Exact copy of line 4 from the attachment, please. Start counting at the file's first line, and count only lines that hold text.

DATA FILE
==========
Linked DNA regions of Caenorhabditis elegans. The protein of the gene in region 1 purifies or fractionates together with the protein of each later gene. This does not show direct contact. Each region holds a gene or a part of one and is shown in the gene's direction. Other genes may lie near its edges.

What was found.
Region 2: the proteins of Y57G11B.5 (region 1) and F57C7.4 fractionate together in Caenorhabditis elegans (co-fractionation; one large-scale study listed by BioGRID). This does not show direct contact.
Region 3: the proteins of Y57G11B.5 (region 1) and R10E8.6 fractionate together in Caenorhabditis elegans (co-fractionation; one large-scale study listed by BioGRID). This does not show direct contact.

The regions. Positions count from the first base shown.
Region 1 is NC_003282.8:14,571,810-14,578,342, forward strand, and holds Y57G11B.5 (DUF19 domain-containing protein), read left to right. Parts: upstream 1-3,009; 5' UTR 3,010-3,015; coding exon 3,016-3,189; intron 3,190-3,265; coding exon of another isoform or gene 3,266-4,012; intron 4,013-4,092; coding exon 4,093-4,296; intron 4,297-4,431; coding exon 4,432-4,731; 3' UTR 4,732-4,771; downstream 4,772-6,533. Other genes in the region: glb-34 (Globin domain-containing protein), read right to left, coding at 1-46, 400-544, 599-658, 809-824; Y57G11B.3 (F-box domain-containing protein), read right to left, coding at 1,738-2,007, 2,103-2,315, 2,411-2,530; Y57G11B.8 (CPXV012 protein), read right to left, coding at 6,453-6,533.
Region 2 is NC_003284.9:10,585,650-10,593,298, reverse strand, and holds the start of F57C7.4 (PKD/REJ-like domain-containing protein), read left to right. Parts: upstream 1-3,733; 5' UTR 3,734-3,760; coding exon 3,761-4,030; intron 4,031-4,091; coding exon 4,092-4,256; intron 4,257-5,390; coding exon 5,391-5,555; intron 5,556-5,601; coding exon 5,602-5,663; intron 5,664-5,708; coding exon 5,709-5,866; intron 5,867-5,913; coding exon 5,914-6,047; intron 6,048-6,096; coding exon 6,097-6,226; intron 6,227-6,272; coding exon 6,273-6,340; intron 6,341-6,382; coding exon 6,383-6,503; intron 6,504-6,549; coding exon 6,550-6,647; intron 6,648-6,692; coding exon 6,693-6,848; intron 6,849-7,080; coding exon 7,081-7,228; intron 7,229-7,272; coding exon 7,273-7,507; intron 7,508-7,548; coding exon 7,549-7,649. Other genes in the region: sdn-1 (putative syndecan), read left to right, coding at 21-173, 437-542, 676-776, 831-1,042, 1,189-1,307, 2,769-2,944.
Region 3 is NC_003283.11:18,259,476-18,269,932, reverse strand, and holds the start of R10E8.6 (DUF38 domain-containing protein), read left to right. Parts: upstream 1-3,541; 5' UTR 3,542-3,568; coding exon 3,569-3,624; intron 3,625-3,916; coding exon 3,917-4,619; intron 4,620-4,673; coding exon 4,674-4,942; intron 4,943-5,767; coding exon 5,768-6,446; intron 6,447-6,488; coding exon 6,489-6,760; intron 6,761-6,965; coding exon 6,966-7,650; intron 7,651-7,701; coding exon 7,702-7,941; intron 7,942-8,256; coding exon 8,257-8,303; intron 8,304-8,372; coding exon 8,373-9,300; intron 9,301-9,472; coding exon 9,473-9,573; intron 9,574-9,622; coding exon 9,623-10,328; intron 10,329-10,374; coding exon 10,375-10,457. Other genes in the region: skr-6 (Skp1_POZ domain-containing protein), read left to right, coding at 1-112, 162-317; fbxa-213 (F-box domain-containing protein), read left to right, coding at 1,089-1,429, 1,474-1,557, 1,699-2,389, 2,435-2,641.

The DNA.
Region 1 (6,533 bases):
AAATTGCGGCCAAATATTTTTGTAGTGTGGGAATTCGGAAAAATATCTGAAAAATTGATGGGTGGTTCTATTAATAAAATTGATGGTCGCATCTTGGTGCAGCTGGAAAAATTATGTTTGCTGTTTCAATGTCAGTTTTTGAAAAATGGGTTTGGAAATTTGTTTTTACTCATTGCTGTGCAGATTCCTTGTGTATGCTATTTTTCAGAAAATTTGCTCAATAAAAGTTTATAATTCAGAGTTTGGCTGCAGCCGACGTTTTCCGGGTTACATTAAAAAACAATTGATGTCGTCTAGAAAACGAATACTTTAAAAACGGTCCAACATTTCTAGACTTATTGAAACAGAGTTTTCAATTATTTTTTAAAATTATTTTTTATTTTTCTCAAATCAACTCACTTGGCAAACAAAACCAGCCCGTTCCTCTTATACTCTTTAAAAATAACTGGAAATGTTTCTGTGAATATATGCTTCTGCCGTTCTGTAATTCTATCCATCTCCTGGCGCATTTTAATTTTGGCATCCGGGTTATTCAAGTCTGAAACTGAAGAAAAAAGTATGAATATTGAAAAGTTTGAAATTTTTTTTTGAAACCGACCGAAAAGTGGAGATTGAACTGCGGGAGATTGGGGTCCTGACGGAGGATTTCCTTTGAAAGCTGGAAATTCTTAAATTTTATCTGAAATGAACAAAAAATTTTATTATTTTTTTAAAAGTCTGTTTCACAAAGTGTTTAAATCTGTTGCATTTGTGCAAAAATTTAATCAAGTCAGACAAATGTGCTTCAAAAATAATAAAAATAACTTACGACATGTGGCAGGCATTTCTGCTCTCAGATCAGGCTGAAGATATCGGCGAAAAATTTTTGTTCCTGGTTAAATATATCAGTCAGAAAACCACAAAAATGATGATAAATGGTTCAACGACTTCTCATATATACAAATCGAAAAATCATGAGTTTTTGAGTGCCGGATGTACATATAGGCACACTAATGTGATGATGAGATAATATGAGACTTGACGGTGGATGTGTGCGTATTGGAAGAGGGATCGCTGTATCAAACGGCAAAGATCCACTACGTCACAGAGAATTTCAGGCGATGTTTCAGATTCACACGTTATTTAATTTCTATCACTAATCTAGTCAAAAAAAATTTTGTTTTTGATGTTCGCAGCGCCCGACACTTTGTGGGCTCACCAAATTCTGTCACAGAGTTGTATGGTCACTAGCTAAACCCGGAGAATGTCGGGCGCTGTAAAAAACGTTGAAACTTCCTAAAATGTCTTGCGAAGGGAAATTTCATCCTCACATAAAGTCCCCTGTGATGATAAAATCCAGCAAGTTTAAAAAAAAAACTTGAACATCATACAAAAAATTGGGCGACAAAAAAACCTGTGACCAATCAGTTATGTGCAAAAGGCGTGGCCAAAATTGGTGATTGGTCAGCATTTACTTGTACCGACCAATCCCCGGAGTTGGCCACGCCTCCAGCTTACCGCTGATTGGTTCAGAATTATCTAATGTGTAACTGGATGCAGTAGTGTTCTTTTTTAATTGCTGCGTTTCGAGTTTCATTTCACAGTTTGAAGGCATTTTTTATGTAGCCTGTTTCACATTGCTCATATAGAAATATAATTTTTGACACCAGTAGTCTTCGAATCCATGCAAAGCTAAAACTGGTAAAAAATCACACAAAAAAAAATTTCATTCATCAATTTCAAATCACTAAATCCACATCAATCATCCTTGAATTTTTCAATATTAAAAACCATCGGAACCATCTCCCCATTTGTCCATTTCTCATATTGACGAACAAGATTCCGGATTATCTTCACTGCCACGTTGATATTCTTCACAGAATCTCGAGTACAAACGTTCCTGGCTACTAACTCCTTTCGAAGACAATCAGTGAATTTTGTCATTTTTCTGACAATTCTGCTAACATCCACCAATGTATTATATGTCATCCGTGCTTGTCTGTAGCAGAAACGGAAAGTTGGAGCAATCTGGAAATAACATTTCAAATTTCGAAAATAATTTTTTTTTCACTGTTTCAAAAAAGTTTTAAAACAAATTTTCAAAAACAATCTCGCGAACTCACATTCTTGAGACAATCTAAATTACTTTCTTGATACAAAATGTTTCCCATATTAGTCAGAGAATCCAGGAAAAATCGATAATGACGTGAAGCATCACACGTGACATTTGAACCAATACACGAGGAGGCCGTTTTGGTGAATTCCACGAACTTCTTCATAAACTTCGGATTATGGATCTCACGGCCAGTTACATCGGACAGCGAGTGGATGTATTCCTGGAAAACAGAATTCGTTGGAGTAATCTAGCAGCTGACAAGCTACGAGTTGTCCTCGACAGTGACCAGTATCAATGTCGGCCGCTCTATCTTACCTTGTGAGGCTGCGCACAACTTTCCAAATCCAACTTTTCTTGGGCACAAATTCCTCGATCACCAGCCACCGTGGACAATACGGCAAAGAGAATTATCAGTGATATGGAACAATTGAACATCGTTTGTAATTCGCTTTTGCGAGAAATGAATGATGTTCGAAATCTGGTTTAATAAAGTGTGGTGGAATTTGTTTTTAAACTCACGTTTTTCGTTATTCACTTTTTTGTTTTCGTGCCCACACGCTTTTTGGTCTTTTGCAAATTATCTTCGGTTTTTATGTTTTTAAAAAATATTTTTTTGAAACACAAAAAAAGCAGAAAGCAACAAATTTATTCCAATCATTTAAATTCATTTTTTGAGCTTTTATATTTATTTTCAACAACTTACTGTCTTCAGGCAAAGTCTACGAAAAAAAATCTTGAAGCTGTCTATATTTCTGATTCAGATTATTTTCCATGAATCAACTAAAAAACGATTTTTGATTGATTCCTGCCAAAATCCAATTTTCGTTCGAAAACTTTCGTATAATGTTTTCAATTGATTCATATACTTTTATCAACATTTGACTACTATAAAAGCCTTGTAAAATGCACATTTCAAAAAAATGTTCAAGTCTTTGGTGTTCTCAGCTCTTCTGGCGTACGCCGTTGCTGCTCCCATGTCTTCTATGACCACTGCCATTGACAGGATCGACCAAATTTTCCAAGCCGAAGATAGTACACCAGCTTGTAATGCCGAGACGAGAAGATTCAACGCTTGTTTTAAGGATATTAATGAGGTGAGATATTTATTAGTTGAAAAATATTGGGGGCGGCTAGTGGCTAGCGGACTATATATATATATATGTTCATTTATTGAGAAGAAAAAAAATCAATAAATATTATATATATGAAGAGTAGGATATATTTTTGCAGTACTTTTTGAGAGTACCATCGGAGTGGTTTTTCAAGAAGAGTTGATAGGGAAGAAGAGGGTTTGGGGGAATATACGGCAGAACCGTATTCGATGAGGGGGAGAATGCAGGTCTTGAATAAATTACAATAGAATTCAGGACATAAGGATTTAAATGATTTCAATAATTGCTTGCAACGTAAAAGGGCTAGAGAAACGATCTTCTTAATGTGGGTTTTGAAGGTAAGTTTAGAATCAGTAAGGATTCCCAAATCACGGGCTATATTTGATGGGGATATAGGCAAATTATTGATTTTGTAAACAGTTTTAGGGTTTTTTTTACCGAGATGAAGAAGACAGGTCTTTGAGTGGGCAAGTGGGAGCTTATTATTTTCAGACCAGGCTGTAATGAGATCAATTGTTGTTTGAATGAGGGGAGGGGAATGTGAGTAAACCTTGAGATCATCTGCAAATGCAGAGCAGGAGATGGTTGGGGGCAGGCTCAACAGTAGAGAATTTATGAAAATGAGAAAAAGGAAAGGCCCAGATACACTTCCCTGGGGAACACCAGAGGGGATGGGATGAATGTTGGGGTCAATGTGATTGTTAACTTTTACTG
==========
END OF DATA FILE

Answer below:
Region 3: the proteins of Y57G11B.5 (region 1) and R10E8.6 fractionate together in Caenorhabditis elegans (co-fractionation; one large-scale study listed by BioGRID). This does not show direct contact.